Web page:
Bonsai tools are very complex, very expensive, and very sharp. Consult a book on bonsai before purchasing anything. Each tool has a specific purpose, from trimming foliage to cutting back the root mass. But it is possible to get by with a sharp knife, a pair of scissors, and a chopstick for repotting.

Some consideration should also be given to the soil in which your bonsai is expected to grow. There is a wide selection of commercial bonsai soils available. Good drainage is of paramount importance. Soil should also be clean and free of pests, disease organisms, and seeds. It is not advisable to use a bucket of soil from the garden. The peace of mind gained in a small bag of bonsai soil from a garden centre is well worth the investment

Some Plants for Bonsai

Virtually any woody plant can be grown as a bonsai, some with greater success than others. Relatively fast growing plants, such as English Ivy (Hedera helix) offer a good way to learn the basics without a huge investment in time or money. It is very easy to grow oranges or grapefruit trees from seeds collected from the fruit as you eat it. These can be cultivated as bonsai. Plants to avoid are the ones with big compound leaves, such as Chestnuts (Aesculus spp), Walnuts (Juglans spp), or Ash (Fraxinus spp).

All plants native to the temperate regions of the world require a period of dormancy, so some thought should be given to a suitable shelter for your bonsai in the winter months, such as a cold greenhouse or unheated garage. Light is not important to a dormant plant, but adequate moisture is. Don't forget about your bonsai and let it dry out.

Some popular choices:

  • Japanese Maple (Acer palmatum)
  • Cotoneaster
  • Ginkgo (Ginkgo biloba)
  • Junipers
  • Star Magnolias (Magnolia stellata)
  • Japanese Black Pine (Pinus thunbergiana)
  • Japanese Zelkova (Zelkova serrata)

Message in a Bonsai

This letter was sent to one Researcher after he described the non-wiring method of training his newest bonsai, a three-year old Chinese Juniper, which he had received from his mother as a going away present.

I would like to ask you to reconsider disciplining your Bonsai. Proper discipline is a form of love in the highest degree. To ignore something when it needs to be corrected, pruned, formed, and lovingly structured by your touch is not the wisest way. A Bonsai is a treasure. I think it was very appropriate as a going away gift for college. Your mother wants you to think of her and realise that as she nurtured you, it is now up to you to take on the task yourself. If you should decide to take up the endeavour of helping this Bonsai become the best it can be, and all that it was meant to be, I think you will come to understand. It will take time. Let's hope you can make this Bonsai as beautiful as you want to be yourself. Sometimes it takes a bit of wire, or a bit of string, to control a growth of a branch in the wrong direction. The Japanese understood the beauty of self-discipline and created this lovely living art form. You are one also, you were created and disciplined by your parents up until you leave their roof and go off to college. It will be up to you how you grow now.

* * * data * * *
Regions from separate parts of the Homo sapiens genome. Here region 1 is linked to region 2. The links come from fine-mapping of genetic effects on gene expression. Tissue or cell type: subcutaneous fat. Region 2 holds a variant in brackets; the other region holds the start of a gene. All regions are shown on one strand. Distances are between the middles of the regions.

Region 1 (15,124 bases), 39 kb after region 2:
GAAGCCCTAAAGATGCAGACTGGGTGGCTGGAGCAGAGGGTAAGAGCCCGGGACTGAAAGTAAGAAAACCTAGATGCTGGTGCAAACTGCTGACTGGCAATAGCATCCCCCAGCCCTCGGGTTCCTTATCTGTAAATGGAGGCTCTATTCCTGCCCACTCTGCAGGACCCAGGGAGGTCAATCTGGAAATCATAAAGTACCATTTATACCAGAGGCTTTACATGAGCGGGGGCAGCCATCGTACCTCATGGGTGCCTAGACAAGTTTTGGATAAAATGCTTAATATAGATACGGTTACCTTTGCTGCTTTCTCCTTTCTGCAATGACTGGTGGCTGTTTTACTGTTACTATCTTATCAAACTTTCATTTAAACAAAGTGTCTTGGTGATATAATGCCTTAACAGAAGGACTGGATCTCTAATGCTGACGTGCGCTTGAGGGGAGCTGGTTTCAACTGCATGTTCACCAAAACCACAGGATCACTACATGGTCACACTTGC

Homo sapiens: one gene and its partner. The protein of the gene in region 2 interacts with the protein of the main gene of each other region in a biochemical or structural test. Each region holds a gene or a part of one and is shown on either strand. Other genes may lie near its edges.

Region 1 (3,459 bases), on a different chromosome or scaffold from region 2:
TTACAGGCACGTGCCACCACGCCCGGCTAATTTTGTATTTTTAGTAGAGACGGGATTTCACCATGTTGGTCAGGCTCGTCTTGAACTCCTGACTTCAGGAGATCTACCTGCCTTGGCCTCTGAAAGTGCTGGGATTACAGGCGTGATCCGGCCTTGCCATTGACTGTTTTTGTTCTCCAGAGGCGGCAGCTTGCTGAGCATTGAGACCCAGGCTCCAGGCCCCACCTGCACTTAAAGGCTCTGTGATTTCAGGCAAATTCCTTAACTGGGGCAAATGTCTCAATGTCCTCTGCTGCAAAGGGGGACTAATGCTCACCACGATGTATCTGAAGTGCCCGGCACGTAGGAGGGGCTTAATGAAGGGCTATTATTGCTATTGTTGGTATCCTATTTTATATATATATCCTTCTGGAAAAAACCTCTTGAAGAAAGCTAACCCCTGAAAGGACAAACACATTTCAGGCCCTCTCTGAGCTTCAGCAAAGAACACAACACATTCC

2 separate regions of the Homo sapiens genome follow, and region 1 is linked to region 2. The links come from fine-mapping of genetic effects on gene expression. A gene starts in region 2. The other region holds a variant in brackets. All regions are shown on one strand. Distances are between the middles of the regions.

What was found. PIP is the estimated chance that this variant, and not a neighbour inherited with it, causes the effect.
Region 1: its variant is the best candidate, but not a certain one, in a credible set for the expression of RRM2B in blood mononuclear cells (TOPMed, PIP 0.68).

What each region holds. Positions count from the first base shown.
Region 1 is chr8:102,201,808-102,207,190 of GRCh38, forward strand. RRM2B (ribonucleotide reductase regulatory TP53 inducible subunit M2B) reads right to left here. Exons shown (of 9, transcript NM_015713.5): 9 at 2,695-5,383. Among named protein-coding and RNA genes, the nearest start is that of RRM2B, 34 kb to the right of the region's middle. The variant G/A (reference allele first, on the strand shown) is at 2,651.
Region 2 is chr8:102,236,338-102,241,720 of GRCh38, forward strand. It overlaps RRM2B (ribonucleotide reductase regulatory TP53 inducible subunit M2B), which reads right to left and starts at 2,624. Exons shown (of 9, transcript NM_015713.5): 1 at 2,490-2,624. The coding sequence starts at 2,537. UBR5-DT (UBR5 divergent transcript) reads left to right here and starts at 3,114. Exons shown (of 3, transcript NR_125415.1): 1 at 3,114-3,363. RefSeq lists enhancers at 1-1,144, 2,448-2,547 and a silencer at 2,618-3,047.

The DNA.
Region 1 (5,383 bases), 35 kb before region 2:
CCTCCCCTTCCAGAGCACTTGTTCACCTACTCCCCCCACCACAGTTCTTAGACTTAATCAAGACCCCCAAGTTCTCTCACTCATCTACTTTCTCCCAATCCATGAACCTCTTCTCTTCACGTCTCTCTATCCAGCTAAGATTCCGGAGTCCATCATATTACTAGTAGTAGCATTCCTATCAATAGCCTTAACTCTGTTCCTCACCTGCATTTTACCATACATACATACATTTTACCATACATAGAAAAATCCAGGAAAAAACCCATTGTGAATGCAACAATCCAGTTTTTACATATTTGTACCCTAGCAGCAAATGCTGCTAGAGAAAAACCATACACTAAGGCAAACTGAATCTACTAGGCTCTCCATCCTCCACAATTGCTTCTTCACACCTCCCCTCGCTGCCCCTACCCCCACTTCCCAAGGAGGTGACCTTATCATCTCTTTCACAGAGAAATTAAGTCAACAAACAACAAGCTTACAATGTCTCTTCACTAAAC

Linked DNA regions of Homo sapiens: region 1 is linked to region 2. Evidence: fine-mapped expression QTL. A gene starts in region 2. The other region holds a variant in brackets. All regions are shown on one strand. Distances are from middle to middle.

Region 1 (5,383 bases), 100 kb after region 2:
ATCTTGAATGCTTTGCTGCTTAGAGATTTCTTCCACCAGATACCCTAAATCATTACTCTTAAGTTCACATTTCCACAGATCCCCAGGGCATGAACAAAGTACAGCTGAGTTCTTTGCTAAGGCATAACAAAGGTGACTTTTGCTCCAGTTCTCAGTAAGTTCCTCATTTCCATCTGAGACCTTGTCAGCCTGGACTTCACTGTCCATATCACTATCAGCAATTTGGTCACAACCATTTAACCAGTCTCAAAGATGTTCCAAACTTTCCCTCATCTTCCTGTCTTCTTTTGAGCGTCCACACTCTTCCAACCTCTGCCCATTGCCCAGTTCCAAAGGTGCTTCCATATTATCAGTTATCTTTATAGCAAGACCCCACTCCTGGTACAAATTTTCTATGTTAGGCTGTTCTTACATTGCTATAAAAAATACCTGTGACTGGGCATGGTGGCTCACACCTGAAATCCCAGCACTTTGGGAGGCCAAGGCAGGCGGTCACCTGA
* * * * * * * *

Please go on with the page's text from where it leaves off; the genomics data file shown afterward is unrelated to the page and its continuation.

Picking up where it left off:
Final Thoughts

Always remember, patience is a virtue, and the formation of a proper bonsai specimen may take years and years of love. Display your little tree with pride in a traditional Tokonoma alcove or in the centre of a table, so others can view your work. A bonsai will fill your life with deeper meaning in the knowledge of caring for another living thing.

1Topiary is the horticultural practice of clipping plants into geometric shapes or sculpting them into forms that resemble animals. Many consider it a lost art; others consider it an eccentric waste of time that is better left carefully hidden to avoid tempting younger gardeners.2Espalier is a method of training woody plants to grow on a vertical plane, usually along a fence or wall, rather like horticultural bondage and discipline. It is most commonly used to gain a large yield of fruit in limited space. The term is also used to describe plants trained in this manner. Training doesn't imply that plants learn to grow as espalier in the sense that some children can be taught to do things.